Last weeks budget drew a lot of criticism in the conservative press, and even more social media posts championing it from people on the left of Scotland’s political spectrum. I myself took some flack for not being very supportive of the tax rises, was well quoted in the press and even ended up on Alex Salmond’s LBC radio show on Sunday.
So first of all, was it a good budget? Yes, overall good news on business rates being calculated on CPI not RPI – they include slightly different things. RPI includes the costs of housing, mortgage interest costs and council tax for example, while CPI does not – so it will be cheaper. Increasing Research and Development (R&D) funding by 70% is vital for future growth and creating high value jobs as well as a commitment to deliver £600m to deliver super-fast broadband for all homes and businesses by 2021. Personally I was delighted to see a doubling of the cash for cycling and active transport investment.
The Finance Minister was also between a rock and hard place needing the Greens to back the budget, and they wanted tax rises. So what we got was a compromise, not a zeitgeist-setting taxation policy change. In 1999 John Swinney’s manifesto promised to use the tax varying powers to raise “a penny for Scotland”. I opposed it but everyone insisted that the polls show it’s a very popular policy. I know a wee bit about surveys and people will always support such policies until the next election, when the opposition campaign screams that Scotland is the highest taxed part of the UK it will morph into a policy no one would vote for. If you are angry with me and want to explain that someone on 60k a year will only be 29p a week worse off then you have just lost the argument. Its not the amount but the principle that will do lasting political damage.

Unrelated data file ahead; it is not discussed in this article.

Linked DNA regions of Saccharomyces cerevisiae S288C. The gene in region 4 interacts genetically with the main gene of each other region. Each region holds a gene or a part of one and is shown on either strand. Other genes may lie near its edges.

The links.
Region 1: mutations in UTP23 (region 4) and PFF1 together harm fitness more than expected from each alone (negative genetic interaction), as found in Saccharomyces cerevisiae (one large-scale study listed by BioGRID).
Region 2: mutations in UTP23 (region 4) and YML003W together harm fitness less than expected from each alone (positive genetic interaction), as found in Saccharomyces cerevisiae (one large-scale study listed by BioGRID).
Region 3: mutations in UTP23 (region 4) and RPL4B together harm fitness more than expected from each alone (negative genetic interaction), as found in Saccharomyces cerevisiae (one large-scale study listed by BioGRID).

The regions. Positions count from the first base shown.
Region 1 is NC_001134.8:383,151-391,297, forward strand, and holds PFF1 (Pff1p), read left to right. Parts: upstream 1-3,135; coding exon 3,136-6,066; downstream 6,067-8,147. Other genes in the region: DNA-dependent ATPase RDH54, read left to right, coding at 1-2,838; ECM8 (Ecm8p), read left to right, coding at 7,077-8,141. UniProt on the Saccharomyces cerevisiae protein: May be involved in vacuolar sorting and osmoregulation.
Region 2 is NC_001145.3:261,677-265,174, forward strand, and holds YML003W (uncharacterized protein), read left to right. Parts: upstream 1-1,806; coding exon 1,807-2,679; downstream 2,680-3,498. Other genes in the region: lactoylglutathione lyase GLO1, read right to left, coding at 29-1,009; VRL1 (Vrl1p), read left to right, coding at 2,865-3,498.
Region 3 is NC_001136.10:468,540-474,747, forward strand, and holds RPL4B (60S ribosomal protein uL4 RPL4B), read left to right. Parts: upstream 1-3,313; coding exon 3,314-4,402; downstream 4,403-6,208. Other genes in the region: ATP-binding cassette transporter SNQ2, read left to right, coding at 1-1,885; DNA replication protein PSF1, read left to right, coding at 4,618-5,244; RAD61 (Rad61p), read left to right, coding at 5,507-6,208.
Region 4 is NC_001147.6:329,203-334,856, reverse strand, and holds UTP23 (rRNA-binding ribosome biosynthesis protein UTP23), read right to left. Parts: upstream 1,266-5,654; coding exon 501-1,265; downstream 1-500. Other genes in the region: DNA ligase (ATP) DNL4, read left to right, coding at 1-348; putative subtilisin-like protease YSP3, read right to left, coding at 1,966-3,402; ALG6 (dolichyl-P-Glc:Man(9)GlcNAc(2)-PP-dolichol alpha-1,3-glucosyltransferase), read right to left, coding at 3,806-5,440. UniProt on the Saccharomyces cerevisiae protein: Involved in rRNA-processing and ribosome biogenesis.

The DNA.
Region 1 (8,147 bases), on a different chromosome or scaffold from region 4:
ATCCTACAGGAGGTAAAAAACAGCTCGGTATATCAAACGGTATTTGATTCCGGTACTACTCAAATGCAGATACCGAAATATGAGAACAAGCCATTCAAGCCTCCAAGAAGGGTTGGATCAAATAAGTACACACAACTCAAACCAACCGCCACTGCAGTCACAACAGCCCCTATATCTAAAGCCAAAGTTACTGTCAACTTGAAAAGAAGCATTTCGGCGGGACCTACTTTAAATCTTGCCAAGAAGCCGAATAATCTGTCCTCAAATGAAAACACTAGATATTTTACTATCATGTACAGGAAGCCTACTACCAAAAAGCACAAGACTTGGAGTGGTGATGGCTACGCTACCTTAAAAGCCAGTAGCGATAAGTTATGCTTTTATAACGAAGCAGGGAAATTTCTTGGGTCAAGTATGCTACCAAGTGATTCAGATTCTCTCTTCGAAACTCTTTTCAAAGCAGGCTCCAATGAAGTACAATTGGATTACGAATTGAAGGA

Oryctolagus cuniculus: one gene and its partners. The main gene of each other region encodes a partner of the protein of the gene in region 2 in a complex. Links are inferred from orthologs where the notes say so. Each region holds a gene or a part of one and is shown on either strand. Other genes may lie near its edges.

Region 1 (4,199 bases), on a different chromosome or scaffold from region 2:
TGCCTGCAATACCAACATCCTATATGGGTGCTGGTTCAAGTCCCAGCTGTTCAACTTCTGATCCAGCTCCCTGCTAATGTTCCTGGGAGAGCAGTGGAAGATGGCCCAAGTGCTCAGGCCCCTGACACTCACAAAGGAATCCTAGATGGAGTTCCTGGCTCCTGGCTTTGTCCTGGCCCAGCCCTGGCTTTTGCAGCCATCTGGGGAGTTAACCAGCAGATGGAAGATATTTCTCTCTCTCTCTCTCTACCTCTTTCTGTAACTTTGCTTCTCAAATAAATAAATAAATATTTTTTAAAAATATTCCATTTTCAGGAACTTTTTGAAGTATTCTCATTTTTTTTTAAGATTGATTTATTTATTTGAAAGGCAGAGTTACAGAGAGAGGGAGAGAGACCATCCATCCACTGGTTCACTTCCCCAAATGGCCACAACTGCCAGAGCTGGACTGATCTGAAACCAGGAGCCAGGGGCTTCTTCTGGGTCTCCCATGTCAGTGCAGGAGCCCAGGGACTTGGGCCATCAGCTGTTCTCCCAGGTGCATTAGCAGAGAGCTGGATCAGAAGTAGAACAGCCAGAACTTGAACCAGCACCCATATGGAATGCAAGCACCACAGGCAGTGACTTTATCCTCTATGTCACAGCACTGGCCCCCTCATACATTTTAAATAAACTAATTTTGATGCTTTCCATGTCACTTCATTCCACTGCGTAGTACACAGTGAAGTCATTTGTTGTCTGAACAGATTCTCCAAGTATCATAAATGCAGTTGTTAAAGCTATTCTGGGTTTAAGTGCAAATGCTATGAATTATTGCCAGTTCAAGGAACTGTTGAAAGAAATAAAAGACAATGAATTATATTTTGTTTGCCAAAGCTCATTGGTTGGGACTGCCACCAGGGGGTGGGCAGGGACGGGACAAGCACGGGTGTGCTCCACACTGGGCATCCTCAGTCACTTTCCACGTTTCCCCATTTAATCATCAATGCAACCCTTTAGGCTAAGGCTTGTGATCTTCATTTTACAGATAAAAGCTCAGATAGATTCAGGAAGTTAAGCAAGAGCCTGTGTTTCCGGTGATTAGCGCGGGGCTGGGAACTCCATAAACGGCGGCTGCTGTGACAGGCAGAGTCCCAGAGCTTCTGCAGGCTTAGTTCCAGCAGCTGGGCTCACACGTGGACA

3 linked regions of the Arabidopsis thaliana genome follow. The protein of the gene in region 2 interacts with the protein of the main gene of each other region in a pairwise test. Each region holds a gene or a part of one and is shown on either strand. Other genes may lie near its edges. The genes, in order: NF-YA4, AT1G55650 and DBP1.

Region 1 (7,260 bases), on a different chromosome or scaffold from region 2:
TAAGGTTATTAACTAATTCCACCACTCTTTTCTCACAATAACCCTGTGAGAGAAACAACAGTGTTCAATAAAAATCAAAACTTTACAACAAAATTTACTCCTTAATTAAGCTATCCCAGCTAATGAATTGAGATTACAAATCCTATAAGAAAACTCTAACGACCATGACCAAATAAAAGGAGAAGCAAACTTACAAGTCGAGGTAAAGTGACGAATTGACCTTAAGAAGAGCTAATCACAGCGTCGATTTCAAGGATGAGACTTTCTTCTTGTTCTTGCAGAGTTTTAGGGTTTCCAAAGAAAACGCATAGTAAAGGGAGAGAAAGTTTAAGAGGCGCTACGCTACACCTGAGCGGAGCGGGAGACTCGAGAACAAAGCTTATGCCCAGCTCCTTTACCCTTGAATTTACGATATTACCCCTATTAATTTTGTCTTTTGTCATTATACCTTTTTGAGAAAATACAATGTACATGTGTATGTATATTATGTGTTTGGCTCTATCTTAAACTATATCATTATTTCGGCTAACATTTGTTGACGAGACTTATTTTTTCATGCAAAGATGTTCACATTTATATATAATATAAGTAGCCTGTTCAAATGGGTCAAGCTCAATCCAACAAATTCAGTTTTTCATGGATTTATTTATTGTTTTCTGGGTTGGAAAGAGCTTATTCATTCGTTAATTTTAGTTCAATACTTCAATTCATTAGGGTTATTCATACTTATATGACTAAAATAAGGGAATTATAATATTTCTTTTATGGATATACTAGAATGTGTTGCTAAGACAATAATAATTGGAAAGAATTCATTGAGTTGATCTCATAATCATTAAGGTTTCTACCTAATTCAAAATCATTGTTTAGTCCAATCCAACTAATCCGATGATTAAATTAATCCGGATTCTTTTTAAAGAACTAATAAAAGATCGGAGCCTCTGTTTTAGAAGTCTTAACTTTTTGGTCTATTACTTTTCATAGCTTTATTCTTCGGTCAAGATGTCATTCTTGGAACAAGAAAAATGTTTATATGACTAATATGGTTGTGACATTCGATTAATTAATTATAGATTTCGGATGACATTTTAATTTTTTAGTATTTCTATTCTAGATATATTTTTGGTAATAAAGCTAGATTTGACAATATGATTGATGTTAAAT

Brexit gives an ‘away from UK’ motivation. It shows that there is not any competence in Westminster and the broken promises from 2014 show that Westminster can’t be trusted. Brexit may yet solve the “you will be out of the EU with independence” argument. Either with a soft Brexit, meaning no hard borders, or be disastrous with a hard Brexit requiring that devolution be rolled back to allow the UK Government to do trade deals that cut across devolved sectors such as health and education – finishing the UK.
Now the only weapon a future No campaign would have is the claim that Scotland will have high taxes and that’s poison to the ears of the mid-earning conservative (with a small ‘c’) aspirationals that will decide the next referendum. The psychological and political damage done by raising taxes isn’t worth it for an extra £164 – £300 million. It sounds like a lot but that’s a rounding error amount in our national accounts. If you want to tax more you have to actually do it, and raise enough new revenues to deliver a manifest improvement in services, you need to create a track record and defend it at the next election, but this tinkering at the edges doesn’t deliver that.